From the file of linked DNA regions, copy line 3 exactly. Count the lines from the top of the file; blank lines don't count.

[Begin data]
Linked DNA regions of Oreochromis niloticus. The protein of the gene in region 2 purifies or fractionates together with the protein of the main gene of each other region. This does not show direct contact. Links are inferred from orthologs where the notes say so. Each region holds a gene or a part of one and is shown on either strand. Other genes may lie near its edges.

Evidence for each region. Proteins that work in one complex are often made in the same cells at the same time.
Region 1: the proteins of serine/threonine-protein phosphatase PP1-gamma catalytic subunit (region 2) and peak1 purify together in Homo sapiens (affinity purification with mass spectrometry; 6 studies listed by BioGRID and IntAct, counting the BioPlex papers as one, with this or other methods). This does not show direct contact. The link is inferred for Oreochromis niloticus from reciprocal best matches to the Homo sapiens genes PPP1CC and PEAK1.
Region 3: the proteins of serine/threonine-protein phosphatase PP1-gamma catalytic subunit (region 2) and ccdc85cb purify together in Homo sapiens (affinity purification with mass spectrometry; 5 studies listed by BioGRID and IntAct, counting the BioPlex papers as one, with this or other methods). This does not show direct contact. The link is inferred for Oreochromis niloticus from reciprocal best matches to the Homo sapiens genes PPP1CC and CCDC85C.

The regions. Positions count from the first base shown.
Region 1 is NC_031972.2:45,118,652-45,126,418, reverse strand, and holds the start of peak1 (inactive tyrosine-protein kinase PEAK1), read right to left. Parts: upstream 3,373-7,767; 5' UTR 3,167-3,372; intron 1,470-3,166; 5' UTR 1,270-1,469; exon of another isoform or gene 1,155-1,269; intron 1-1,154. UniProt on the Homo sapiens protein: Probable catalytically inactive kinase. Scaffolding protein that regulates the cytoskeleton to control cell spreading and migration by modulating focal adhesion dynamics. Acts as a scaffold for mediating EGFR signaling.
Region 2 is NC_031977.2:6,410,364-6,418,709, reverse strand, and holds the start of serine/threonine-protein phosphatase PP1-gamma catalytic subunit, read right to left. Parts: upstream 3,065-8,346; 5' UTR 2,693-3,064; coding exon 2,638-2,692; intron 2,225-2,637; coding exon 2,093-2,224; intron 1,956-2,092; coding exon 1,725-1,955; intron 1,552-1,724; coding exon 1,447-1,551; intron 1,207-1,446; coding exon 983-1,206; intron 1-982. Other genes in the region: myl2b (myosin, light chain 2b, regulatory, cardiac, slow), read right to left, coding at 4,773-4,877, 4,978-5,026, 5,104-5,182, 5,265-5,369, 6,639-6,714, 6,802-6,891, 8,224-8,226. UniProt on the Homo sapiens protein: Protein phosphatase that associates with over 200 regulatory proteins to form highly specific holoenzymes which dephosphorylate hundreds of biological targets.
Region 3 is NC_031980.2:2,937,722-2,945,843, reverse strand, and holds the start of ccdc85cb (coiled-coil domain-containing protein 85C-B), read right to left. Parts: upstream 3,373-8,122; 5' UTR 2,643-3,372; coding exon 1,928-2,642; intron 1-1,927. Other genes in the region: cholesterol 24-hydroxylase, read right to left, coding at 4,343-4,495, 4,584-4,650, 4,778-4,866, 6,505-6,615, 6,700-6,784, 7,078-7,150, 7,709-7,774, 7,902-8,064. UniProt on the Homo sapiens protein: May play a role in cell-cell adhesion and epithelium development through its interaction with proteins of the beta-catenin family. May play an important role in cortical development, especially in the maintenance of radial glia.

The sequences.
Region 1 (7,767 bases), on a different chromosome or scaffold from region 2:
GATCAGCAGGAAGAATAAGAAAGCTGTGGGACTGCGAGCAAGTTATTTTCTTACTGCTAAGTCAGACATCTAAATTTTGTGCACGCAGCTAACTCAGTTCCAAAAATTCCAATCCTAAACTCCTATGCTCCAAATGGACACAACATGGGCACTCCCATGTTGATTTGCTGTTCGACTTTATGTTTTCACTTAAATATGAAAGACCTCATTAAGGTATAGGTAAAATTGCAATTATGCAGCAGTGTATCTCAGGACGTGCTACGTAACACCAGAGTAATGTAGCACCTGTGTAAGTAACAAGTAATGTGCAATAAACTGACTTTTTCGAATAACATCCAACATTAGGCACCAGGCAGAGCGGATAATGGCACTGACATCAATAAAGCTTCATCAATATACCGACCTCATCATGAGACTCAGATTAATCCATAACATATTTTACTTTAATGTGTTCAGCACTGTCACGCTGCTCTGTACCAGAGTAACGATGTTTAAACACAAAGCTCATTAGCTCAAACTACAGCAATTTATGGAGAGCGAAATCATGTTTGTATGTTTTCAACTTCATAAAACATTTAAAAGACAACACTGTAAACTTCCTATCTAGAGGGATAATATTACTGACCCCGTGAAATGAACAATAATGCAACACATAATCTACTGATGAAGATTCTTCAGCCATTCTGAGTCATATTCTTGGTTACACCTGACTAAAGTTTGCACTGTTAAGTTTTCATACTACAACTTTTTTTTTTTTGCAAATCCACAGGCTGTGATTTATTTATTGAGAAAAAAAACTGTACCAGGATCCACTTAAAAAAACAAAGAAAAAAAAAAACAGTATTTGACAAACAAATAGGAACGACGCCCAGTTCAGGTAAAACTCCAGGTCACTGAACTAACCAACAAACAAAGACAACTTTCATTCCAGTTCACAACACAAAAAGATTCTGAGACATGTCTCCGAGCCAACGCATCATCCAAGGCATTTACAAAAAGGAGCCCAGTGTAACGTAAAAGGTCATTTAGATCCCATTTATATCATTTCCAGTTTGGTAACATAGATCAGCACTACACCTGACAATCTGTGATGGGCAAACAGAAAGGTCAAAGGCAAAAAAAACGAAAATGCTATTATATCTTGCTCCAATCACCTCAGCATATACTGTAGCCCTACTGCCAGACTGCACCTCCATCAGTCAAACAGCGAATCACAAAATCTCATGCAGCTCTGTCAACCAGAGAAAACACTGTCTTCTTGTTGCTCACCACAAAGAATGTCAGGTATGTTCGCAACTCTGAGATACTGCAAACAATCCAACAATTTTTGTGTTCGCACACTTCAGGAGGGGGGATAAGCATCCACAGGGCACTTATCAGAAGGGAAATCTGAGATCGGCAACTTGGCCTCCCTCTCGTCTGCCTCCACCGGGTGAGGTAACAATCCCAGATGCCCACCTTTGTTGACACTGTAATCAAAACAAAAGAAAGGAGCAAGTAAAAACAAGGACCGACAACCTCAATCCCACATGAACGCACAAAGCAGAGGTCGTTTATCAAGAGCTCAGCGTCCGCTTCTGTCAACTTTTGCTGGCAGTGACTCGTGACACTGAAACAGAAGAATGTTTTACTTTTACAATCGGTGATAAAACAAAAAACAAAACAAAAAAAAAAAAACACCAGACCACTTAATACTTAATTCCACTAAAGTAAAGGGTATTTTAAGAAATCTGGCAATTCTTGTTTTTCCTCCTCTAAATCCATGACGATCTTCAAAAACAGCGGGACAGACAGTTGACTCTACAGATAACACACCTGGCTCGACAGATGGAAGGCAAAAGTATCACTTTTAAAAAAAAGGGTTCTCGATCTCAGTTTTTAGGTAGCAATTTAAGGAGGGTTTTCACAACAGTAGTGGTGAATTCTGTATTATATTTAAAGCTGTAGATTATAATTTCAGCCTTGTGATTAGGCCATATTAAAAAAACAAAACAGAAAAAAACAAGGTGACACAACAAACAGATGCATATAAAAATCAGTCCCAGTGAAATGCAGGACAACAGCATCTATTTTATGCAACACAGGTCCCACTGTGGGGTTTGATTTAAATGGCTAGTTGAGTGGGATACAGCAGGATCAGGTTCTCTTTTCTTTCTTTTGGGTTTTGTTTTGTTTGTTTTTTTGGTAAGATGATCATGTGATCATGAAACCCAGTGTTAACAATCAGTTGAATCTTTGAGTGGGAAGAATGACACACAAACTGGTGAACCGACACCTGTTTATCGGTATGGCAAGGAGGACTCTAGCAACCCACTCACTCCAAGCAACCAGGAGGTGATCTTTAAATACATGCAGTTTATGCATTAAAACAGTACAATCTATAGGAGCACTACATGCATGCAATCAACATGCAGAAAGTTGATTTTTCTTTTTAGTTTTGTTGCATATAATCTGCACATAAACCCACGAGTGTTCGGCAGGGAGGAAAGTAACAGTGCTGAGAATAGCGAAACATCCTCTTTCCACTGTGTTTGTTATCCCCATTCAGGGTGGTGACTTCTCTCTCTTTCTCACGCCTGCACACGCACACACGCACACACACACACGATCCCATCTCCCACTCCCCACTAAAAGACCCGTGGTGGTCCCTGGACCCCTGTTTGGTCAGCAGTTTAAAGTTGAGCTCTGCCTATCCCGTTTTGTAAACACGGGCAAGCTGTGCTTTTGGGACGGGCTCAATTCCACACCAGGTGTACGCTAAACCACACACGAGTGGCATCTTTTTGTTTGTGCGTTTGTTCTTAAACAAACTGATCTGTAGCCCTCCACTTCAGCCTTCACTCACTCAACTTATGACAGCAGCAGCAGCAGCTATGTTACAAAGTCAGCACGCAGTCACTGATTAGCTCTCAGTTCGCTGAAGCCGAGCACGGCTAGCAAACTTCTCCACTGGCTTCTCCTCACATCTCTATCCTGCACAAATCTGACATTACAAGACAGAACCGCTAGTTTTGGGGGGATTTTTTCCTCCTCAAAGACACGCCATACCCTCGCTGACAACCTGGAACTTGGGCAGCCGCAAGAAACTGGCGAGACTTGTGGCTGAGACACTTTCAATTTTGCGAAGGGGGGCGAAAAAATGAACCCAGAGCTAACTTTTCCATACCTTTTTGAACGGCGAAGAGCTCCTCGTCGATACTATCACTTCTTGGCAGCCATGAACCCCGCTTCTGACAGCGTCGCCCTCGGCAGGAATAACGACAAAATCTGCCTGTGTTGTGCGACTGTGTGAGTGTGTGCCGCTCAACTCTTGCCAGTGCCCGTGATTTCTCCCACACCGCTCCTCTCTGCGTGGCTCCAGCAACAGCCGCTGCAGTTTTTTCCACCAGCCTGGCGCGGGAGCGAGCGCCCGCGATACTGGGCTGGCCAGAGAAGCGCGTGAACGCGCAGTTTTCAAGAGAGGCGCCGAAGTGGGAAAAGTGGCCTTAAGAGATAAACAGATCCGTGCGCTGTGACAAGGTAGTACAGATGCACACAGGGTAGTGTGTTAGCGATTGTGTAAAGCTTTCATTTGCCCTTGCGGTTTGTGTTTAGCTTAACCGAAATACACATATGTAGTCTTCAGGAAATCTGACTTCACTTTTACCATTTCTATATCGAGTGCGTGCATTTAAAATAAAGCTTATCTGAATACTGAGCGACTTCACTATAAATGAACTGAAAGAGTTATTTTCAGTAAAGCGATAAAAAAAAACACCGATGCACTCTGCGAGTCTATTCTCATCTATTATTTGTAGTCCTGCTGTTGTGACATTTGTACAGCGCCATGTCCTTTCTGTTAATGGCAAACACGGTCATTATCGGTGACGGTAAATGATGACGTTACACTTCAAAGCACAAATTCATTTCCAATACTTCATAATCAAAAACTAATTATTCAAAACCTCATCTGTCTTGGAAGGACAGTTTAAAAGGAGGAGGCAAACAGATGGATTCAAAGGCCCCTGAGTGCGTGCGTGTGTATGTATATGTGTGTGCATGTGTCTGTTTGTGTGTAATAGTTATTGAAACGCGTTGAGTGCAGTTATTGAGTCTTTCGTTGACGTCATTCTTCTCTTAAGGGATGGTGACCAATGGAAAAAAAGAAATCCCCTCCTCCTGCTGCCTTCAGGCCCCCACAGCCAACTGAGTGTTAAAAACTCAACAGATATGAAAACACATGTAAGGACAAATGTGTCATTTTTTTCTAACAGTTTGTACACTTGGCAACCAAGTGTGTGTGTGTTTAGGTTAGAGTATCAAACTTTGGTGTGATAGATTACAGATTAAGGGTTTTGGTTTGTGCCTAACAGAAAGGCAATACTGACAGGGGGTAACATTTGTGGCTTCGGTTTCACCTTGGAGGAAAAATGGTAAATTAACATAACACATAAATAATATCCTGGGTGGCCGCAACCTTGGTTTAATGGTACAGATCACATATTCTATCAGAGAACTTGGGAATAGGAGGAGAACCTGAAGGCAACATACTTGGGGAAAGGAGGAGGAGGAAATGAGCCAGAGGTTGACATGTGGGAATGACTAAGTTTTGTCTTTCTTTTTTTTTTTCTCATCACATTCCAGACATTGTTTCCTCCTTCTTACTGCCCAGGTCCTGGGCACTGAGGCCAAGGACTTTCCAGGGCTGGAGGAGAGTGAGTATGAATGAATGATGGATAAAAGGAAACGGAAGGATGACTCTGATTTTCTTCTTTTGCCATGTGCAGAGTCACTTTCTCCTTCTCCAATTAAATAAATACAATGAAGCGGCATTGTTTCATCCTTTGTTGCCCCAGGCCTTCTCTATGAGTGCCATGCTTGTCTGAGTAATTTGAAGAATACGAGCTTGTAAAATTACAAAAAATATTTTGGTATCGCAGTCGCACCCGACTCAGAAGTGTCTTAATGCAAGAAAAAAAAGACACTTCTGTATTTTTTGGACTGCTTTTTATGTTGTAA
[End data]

Region 1: the proteins of serine/threonine-protein phosphatase PP1-gamma catalytic subunit (region 2) and peak1 purify together in Homo sapiens (affinity purification with mass spectrometry; 6 studies listed by BioGRID and IntAct, counting the BioPlex papers as one, with this or other methods). This does not show direct contact. The link is inferred for Oreochromis niloticus from reciprocal best matches to the Homo sapiens genes PPP1CC and PEAK1.